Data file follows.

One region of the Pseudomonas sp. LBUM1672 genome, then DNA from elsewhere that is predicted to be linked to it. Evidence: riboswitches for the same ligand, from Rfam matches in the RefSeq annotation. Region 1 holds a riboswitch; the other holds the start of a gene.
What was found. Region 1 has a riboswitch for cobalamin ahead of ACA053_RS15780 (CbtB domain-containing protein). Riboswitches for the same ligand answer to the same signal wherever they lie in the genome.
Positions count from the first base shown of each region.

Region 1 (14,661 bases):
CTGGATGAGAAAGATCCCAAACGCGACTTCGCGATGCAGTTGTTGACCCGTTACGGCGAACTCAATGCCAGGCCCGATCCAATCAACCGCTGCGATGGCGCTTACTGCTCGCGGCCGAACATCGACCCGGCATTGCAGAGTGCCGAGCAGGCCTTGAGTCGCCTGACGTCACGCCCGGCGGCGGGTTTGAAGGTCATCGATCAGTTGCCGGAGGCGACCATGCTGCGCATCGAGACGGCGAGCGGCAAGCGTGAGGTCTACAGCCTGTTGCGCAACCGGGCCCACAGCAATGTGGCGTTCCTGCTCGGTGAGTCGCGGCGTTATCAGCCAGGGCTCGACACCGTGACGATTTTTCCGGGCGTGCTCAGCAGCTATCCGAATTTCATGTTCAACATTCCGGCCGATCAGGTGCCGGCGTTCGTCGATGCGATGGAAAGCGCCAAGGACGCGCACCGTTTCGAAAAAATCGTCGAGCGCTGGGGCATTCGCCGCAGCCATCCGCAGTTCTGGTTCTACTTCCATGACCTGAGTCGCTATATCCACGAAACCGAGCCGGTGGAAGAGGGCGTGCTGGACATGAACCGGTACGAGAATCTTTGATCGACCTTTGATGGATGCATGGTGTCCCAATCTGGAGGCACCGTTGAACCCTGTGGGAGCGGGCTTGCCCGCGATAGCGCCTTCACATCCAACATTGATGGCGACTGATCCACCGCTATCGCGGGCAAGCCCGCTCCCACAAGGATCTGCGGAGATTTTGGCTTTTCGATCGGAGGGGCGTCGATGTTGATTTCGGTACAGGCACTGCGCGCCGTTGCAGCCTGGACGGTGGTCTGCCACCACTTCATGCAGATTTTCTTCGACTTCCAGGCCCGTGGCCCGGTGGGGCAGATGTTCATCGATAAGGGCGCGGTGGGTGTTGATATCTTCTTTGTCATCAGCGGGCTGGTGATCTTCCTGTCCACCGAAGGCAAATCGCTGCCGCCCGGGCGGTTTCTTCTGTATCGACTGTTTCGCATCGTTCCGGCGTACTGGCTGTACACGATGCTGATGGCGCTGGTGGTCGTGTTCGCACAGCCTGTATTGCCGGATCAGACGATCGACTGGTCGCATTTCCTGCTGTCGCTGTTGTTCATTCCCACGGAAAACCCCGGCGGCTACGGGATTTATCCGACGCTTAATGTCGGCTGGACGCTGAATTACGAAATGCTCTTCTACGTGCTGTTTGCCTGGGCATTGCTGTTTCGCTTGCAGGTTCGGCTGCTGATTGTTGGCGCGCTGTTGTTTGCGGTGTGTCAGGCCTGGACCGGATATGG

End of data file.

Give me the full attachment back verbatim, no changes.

One region of the Pseudomonas sp. LBUM1672 genome, then DNA from elsewhere that is predicted to be linked to it. Evidence: riboswitches for the same ligand, from Rfam matches in the RefSeq annotation. Region 1 holds a riboswitch; the other holds the start of a gene.
What was found. Region 1 has a riboswitch for cobalamin ahead of ACA053_RS15780 (CbtB domain-containing protein). Riboswitches for the same ligand answer to the same signal wherever they lie in the genome.
Positions count from the first base shown of each region.

Region 1 (14,661 bases):
CTGGATGAGAAAGATCCCAAACGCGACTTCGCGATGCAGTTGTTGACCCGTTACGGCGAACTCAATGCCAGGCCCGATCCAATCAACCGCTGCGATGGCGCTTACTGCTCGCGGCCGAACATCGACCCGGCATTGCAGAGTGCCGAGCAGGCCTTGAGTCGCCTGACGTCACGCCCGGCGGCGGGTTTGAAGGTCATCGATCAGTTGCCGGAGGCGACCATGCTGCGCATCGAGACGGCGAGCGGCAAGCGTGAGGTCTACAGCCTGTTGCGCAACCGGGCCCACAGCAATGTGGCGTTCCTGCTCGGTGAGTCGCGGCGTTATCAGCCAGGGCTCGACACCGTGACGATTTTTCCGGGCGTGCTCAGCAGCTATCCGAATTTCATGTTCAACATTCCGGCCGATCAGGTGCCGGCGTTCGTCGATGCGATGGAAAGCGCCAAGGACGCGCACCGTTTCGAAAAAATCGTCGAGCGCTGGGGCATTCGCCGCAGCCATCCGCAGTTCTGGTTCTACTTCCATGACCTGAGTCGCTATATCCACGAAACCGAGCCGGTGGAAGAGGGCGTGCTGGACATGAACCGGTACGAGAATCTTTGATCGACCTTTGATGGATGCATGGTGTCCCAATCTGGAGGCACCGTTGAACCCTGTGGGAGCGGGCTTGCCCGCGATAGCGCCTTCACATCCAACATTGATGGCGACTGATCCACCGCTATCGCGGGCAAGCCCGCTCCCACAAGGATCTGCGGAGATTTTGGCTTTTCGATCGGAGGGGCGTCGATGTTGATTTCGGTACAGGCACTGCGCGCCGTTGCAGCCTGGACGGTGGTCTGCCACCACTTCATGCAGATTTTCTTCGACTTCCAGGCCCGTGGCCCGGTGGGGCAGATGTTCATCGATAAGGGCGCGGTGGGTGTTGATATCTTCTTTGTCATCAGCGGGCTGGTGATCTTCCTGTCCACCGAAGGCAAATCGCTGCCGCCCGGGCGGTTTCTTCTGTATCGACTGTTTCGCATCGTTCCGGCGTACTGGCTGTACACGATGCTGATGGCGCTGGTGGTCGTGTTCGCACAGCCTGTATTGCCGGATCAGACGATCGACTGGTCGCATTTCCTGCTGTCGCTGTTGTTCATTCCCACGGAAAACCCCGGCGGCTACGGGATTTATCCGACGCTTAATGTCGGCTGGACGCTGAATTACGAAATGCTCTTCTACGTGCTGTTTGCCTGGGCATTGCTGTTTCGCTTGCAGGTTCGGCTGCTGATTGTTGGCGCGCTGTTGTTTGCGGTGTGTCAGGCCTGGACCGGATATGG